“Little Data” etc.: My talk at NYU this Friday, 8 Dec 2017

December 5, 2017
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(This article was originally published at Statistical Modeling, Causal Inference, and Social Science, and syndicated at StatsBlogs.)

I’ll be talking at the NYU business school, in the department of information, operations, and management sciences, this Fri, 8 Dec 2017, at 12:30, in room KMC 4-90 (wherever that is):

Little Data: How Traditional Statistical Ideas Remain Relevant in a Big-Data World; or, The Statistical Crisis in Science; or, Open Problems in Bayesian Data Analysis

“Big Data” is more than a slogan; it is our modern world in which we learn by combining information from diverse sources of varying quality. But traditional statistical questions—how to generalize from sample to population, how to compare groups that differ, and whether a given data pattern can be explained by noise—continue to arise. Often a big-data study will be summarized by a little p-value. Recent developments in the social and medical sciences have made it clear that our usual statistical prescriptions, adapted as they were to a simpler world of agricultural experiments and random-sample surveys, fail badly and repeatedly in the modern world in which millions of research papers are published each year. Can Bayesian inference help us out of this mess? Maybe, but much research will be needed to get to that point.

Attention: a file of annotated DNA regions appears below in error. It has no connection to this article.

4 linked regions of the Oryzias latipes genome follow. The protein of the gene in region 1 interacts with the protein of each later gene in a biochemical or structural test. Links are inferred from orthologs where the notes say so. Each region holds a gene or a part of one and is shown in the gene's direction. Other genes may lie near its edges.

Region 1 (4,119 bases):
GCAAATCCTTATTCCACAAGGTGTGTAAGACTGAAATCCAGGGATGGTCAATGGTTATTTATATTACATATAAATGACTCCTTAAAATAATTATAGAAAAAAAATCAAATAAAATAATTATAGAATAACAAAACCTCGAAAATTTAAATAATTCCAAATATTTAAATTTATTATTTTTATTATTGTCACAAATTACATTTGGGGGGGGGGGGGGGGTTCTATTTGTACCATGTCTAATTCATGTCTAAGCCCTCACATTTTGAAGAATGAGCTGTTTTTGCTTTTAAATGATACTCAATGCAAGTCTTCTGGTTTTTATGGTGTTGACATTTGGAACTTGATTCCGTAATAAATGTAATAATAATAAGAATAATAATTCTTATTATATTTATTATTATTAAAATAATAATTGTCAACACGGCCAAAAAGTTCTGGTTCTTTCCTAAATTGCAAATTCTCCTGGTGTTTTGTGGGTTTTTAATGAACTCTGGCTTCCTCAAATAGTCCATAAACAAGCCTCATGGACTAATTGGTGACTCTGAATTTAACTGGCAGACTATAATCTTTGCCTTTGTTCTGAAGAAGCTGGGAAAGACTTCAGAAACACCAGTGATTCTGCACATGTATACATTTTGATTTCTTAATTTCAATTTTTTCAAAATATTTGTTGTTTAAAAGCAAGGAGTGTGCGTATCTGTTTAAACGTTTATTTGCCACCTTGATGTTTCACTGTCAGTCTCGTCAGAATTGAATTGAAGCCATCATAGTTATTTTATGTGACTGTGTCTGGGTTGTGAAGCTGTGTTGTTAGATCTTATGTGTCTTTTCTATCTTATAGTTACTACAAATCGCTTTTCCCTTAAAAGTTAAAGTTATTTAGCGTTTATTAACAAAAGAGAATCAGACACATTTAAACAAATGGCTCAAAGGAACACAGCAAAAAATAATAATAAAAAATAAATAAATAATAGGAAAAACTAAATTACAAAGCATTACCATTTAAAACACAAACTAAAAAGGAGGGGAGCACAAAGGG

The post “Little Data” etc.: My talk at NYU this Friday, 8 Dec 2017 appeared first on Statistical Modeling, Causal Inference, and Social Science.



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